Why Everybody Moans About 100 FTSE Bosses’ Salaries?

Britain’s top bosses have already pocketed more money in 2014 than the average UK worker will take home this year, according estimations by the think tank High Pay Centre.  On average, chief executives in the Financial Times Stock Exchange index of Britain’s 100 biggest public companies earn a total pay package of £4.3million a year, including their salary and bonus while the average worker with a full-time job earns £26,500.

It calculates the boss is earning around £1,100 per hour, based on ‘generous’ assumptions that they work 12-hour days, work three in four weekends and take only 10 days’ holiday a year.

Greedy Bosses are Insensitive to Wage Inequality

The figures suggest that there is no sign that the recent financial crisis has restrained the gold-plated excesses of the boardrooms. In fact, while ordinary workers have seen their incomes squeezed, FTSE 100 company bosses have seen their salaries rise by around 75% over the past decade.

After just two days’ back at their desk following their Christmas holiday (that is on Wednesday 8 of January), Britain’s elite band of chief executives have earned more money than a typical British worker earns in a year. The High Pay Centre think tank has dubbed this pay landmark "Fatcat Wednesday" to draw attention to the gap in earnings where company leaders routinely earn 160 times more than the average employee.

Deborah Hargreaves, director of the High Pay Centre, argued that “Fat Cat Wednesday highlights how insensitive big company executives have become…When top bosses take home more in two and a half days than the average worker earns in a year, there is clearly something wrong with the way pay is set for both bosses and workers”.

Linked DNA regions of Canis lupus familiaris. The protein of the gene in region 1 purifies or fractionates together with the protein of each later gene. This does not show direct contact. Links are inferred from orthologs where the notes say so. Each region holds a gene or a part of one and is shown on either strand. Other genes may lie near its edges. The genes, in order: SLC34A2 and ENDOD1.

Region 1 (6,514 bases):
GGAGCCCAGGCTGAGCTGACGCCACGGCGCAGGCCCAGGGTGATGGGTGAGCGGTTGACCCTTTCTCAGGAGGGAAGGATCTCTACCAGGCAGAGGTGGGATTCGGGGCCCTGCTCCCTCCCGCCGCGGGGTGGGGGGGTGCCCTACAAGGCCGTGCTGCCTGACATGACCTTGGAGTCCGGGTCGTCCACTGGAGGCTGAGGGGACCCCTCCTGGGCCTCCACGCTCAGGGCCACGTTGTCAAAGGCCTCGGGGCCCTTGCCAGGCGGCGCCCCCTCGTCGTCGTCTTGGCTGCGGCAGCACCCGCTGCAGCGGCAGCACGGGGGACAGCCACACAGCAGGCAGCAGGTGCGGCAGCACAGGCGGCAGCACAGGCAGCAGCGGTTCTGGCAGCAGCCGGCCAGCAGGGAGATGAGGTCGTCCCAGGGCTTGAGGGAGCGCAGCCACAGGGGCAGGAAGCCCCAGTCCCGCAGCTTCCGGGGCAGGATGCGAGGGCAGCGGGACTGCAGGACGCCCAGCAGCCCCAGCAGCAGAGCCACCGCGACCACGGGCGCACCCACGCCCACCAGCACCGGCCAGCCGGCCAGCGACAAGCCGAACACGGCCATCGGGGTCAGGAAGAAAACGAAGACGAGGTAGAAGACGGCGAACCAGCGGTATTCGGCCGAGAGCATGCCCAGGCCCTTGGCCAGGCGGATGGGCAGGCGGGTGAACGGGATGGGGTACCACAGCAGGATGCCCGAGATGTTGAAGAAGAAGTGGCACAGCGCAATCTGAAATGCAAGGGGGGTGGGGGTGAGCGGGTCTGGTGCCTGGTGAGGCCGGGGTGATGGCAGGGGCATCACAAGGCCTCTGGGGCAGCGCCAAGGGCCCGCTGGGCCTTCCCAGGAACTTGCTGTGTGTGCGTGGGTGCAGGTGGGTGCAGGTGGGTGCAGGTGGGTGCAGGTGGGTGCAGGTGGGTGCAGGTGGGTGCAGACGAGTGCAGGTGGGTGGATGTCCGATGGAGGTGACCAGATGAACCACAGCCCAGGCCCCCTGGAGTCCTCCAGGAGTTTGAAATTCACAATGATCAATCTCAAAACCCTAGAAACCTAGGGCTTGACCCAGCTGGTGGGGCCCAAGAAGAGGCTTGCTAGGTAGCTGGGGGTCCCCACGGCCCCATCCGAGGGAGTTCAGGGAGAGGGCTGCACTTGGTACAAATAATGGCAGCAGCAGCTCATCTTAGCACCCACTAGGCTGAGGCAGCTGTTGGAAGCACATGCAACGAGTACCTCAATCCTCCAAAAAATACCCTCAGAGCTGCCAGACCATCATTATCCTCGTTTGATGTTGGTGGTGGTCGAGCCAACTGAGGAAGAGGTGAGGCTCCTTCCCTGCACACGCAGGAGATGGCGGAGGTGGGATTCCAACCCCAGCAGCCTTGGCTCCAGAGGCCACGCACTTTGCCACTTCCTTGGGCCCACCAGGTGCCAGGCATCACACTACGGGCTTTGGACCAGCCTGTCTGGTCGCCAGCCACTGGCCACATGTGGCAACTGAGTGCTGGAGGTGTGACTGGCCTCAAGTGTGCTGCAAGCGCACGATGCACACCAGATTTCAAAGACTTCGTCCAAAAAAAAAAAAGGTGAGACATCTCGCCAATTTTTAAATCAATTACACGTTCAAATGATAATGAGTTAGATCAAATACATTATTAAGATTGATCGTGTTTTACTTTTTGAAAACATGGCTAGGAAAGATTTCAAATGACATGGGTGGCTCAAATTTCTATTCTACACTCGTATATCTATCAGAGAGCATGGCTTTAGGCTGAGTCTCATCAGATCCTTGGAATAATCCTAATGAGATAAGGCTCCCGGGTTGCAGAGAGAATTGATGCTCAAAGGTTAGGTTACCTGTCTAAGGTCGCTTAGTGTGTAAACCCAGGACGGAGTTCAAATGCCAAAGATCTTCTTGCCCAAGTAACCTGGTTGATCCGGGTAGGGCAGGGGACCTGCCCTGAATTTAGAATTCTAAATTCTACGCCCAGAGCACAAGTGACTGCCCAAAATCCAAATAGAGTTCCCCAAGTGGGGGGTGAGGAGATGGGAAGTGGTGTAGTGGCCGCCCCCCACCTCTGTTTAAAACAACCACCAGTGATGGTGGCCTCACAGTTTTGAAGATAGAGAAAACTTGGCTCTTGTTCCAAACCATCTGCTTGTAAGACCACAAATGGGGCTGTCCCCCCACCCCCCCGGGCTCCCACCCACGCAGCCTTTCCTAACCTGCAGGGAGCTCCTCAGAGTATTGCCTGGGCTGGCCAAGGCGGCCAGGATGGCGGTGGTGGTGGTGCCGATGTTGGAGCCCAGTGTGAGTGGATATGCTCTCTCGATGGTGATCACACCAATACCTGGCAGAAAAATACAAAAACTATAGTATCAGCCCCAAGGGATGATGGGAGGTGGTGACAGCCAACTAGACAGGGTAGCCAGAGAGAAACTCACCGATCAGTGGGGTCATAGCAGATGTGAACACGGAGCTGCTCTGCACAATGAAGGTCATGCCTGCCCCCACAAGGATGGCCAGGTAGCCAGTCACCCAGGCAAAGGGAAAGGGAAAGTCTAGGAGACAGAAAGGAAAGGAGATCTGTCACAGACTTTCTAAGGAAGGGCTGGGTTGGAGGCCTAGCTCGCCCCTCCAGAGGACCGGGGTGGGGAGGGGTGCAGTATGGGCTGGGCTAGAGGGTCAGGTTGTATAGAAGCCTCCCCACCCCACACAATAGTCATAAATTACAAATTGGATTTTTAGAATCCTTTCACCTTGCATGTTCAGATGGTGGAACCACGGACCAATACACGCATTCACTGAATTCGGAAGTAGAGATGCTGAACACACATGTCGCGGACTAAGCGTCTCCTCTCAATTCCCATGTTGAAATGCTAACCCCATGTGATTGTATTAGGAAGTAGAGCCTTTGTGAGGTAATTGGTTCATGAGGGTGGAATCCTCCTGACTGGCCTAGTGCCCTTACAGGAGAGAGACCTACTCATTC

How Can Someone Justify Their Salary?

So what does the ratio 160:1 for top to average employees imply? Is it because these people work 160 times harder than us, average workers? We mere mortals only work 35 hours a week, but these people work 160 times more hours. And they are 160 times smarter than us. But I think it unlikely that they possess such superhuman gifts.

It is easy to critisise the rewards of those with greater responsibilities without acknowledging the real charisma that differentiates them from others. According to Mashable, CEO’s are a different breed of leader. CEO’s are most likely to be constructively tough-minded, efficient readers of people and calculated risk takers. A Telegraph article has revealed that one in 10 UK CEOs has over 20 years’ experience in the role, which can justify why they earn so much.

Meanwhile, there are always people who earn more than others. In the current capitalist system envying or hating the super-rich is stupid. Being rich is what all rational beings aspire to become. Who is dreaming of working at McDonald’s for the rest of his life? We should aim to move up, getting promotions and earning a load of money. And as soon as we become rich others will be struggling to reach our level and resenting us. Welcome to capitalism’s vicious but somewhat wonderful cycle!